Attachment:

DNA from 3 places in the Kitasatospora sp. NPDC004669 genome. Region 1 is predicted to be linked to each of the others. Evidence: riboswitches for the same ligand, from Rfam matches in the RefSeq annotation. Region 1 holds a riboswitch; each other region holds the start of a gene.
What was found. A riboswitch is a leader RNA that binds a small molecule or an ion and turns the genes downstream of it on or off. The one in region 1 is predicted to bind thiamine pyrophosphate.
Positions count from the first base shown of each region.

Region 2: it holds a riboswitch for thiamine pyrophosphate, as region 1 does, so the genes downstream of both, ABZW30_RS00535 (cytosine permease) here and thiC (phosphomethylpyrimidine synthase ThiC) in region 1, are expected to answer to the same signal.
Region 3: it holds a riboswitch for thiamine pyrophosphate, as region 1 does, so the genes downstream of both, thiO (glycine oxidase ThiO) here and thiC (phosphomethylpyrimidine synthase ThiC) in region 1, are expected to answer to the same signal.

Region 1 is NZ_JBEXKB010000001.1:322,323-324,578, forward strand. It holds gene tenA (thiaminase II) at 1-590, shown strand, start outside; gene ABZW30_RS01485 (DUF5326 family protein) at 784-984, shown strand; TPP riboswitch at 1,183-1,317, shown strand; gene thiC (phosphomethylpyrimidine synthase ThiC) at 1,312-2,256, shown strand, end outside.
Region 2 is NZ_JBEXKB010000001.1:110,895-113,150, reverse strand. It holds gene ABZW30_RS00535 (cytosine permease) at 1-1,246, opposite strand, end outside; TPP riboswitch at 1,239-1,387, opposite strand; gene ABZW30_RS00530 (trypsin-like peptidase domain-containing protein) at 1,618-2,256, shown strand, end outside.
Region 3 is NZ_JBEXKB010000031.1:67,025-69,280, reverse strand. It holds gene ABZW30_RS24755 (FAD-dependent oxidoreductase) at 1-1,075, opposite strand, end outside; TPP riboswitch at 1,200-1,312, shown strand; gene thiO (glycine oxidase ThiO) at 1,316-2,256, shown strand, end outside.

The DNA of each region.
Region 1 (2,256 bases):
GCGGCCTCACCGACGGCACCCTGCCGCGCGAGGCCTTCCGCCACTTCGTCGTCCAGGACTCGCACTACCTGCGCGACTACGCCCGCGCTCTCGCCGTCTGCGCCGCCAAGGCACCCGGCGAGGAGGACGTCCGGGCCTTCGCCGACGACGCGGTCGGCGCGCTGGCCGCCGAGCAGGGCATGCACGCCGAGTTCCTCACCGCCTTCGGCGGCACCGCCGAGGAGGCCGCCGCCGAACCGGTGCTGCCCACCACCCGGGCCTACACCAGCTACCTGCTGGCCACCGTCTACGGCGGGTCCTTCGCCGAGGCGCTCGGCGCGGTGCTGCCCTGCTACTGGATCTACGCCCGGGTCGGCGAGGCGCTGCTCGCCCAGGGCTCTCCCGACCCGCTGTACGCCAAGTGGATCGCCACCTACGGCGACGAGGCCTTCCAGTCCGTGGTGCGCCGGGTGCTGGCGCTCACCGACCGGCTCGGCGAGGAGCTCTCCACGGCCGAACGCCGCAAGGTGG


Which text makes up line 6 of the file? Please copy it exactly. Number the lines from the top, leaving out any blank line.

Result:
Region 1 is NZ_JBEXKB010000001.1:322,323-324,578, forward strand. It holds gene tenA (thiaminase II) at 1-590, shown strand, start outside; gene ABZW30_RS01485 (DUF5326 family protein) at 784-984, shown strand; TPP riboswitch at 1,183-1,317, shown strand; gene thiC (phosphomethylpyrimidine synthase ThiC) at 1,312-2,256, shown strand, end outside.